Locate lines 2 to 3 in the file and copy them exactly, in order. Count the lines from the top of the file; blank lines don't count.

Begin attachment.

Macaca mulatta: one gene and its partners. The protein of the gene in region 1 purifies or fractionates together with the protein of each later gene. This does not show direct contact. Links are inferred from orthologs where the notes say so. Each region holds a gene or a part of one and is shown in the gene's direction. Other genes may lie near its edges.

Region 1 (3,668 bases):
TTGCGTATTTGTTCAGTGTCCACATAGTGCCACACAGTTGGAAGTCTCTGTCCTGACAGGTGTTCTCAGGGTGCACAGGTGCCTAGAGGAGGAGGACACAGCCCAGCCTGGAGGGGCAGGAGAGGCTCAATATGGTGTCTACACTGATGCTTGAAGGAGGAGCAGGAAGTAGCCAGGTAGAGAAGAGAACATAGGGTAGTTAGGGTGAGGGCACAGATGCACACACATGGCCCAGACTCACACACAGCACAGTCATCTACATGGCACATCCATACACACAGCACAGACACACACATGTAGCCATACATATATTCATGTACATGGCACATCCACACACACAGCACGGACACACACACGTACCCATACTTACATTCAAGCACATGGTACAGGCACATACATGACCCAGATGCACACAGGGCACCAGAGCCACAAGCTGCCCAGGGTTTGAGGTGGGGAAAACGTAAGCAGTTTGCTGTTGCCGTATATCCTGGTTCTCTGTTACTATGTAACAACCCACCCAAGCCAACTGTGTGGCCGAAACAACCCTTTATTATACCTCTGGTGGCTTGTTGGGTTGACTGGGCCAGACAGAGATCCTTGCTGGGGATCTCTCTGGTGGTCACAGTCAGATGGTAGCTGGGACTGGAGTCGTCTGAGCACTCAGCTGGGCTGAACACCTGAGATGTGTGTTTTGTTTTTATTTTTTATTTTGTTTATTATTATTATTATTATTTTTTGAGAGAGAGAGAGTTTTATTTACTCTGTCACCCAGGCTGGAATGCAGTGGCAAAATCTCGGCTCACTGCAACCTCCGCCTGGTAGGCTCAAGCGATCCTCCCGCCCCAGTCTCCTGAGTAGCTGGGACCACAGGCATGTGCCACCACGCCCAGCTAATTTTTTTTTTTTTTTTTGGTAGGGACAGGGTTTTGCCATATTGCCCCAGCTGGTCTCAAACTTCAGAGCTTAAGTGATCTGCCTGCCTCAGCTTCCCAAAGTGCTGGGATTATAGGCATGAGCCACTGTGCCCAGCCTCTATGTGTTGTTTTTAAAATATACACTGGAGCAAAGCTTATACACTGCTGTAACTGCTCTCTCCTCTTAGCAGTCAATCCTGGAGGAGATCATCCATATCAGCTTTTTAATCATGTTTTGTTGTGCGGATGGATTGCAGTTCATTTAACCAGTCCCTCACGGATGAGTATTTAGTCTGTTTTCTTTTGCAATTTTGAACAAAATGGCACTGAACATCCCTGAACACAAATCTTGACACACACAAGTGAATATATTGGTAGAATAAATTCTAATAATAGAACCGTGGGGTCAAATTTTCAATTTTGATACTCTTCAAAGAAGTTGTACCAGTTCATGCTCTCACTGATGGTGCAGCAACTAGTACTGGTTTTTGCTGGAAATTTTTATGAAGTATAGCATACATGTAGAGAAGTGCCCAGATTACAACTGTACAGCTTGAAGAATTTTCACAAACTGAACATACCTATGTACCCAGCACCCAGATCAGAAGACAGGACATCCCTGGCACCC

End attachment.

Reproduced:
Region 1 (3,668 bases):
TTGCGTATTTGTTCAGTGTCCACATAGTGCCACACAGTTGGAAGTCTCTGTCCTGACAGGTGTTCTCAGGGTGCACAGGTGCCTAGAGGAGGAGGACACAGCCCAGCCTGGAGGGGCAGGAGAGGCTCAATATGGTGTCTACACTGATGCTTGAAGGAGGAGCAGGAAGTAGCCAGGTAGAGAAGAGAACATAGGGTAGTTAGGGTGAGGGCACAGATGCACACACATGGCCCAGACTCACACACAGCACAGTCATCTACATGGCACATCCATACACACAGCACAGACACACACATGTAGCCATACATATATTCATGTACATGGCACATCCACACACACAGCACGGACACACACACGTACCCATACTTACATTCAAGCACATGGTACAGGCACATACATGACCCAGATGCACACAGGGCACCAGAGCCACAAGCTGCCCAGGGTTTGAGGTGGGGAAAACGTAAGCAGTTTGCTGTTGCCGTATATCCTGGTTCTCTGTTACTATGTAACAACCCACCCAAGCCAACTGTGTGGCCGAAACAACCCTTTATTATACCTCTGGTGGCTTGTTGGGTTGACTGGGCCAGACAGAGATCCTTGCTGGGGATCTCTCTGGTGGTCACAGTCAGATGGTAGCTGGGACTGGAGTCGTCTGAGCACTCAGCTGGGCTGAACACCTGAGATGTGTGTTTTGTTTTTATTTTTTATTTTGTTTATTATTATTATTATTATTTTTTGAGAGAGAGAGAGTTTTATTTACTCTGTCACCCAGGCTGGAATGCAGTGGCAAAATCTCGGCTCACTGCAACCTCCGCCTGGTAGGCTCAAGCGATCCTCCCGCCCCAGTCTCCTGAGTAGCTGGGACCACAGGCATGTGCCACCACGCCCAGCTAATTTTTTTTTTTTTTTTTGGTAGGGACAGGGTTTTGCCATATTGCCCCAGCTGGTCTCAAACTTCAGAGCTTAAGTGATCTGCCTGCCTCAGCTTCCCAAAGTGCTGGGATTATAGGCATGAGCCACTGTGCCCAGCCTCTATGTGTTGTTTTTAAAATATACACTGGAGCAAAGCTTATACACTGCTGTAACTGCTCTCTCCTCTTAGCAGTCAATCCTGGAGGAGATCATCCATATCAGCTTTTTAATCATGTTTTGTTGTGCGGATGGATTGCAGTTCATTTAACCAGTCCCTCACGGATGAGTATTTAGTCTGTTTTCTTTTGCAATTTTGAACAAAATGGCACTGAACATCCCTGAACACAAATCTTGACACACACAAGTGAATATATTGGTAGAATAAATTCTAATAATAGAACCGTGGGGTCAAATTTTCAATTTTGATACTCTTCAAAGAAGTTGTACCAGTTCATGCTCTCACTGATGGTGCAGCAACTAGTACTGGTTTTTGCTGGAAATTTTTATGAAGTATAGCATACATGTAGAGAAGTGCCCAGATTACAACTGTACAGCTTGAAGAATTTTCACAAACTGAACATACCTATGTACCCAGCACCCAGATCAGAAGACAGGACATCCCTGGCACCC